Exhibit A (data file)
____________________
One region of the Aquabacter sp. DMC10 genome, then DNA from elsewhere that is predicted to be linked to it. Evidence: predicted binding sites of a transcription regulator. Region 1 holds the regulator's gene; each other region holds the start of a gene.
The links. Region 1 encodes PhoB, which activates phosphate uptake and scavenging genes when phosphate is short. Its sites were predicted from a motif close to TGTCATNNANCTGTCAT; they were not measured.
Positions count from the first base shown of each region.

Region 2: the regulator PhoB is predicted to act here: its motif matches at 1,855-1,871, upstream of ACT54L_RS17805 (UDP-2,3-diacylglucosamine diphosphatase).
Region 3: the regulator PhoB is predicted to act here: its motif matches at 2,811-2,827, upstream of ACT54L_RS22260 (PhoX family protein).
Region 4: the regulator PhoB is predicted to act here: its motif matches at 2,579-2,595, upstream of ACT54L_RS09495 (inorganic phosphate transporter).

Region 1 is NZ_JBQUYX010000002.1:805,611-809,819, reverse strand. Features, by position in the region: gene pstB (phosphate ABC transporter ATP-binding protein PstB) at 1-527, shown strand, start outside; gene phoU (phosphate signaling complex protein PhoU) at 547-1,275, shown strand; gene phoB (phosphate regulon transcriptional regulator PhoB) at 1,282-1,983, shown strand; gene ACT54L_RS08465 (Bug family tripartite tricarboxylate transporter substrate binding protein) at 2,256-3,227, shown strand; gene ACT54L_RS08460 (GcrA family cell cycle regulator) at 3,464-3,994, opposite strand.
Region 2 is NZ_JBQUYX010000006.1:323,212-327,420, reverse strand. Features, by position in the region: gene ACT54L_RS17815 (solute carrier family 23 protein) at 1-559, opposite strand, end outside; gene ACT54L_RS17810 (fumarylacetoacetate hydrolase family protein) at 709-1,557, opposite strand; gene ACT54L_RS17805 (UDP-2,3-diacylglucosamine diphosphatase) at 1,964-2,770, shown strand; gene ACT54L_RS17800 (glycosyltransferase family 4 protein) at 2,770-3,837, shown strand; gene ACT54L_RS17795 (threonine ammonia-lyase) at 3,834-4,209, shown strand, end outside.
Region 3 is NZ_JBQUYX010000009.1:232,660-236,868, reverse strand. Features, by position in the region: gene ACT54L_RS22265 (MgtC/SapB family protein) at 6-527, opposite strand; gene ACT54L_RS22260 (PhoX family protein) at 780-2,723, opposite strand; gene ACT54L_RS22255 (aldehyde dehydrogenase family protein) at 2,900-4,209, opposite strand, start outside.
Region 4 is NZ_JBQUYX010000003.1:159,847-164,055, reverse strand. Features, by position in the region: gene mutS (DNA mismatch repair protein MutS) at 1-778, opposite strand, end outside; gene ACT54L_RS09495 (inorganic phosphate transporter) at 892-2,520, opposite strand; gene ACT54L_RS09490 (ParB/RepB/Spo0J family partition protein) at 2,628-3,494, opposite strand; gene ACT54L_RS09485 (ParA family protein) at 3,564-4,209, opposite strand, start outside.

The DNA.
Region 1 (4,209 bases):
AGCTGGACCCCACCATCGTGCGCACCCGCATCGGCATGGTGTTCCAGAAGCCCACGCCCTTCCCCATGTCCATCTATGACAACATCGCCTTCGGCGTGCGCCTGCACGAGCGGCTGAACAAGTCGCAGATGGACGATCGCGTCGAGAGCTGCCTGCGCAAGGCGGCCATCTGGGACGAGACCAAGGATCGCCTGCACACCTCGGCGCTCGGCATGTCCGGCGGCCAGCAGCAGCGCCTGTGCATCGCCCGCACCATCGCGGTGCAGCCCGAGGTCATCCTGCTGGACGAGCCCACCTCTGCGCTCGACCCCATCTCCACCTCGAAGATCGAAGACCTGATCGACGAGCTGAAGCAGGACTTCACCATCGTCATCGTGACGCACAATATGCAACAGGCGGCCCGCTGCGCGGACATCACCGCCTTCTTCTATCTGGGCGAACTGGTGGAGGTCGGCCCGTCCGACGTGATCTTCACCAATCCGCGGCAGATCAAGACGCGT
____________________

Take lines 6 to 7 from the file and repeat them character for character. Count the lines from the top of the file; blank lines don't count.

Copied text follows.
Region 4: the regulator PhoB is predicted to act here: its motif matches at 2,579-2,595, upstream of ACT54L_RS09495 (inorganic phosphate transporter).

Region 1 is NZ_JBQUYX010000002.1:805,611-809,819, reverse strand. Features, by position in the region: gene pstB (phosphate ABC transporter ATP-binding protein PstB) at 1-527, shown strand, start outside; gene phoU (phosphate signaling complex protein PhoU) at 547-1,275, shown strand; gene phoB (phosphate regulon transcriptional regulator PhoB) at 1,282-1,983, shown strand; gene ACT54L_RS08465 (Bug family tripartite tricarboxylate transporter substrate binding protein) at 2,256-3,227, shown strand; gene ACT54L_RS08460 (GcrA family cell cycle regulator) at 3,464-3,994, opposite strand.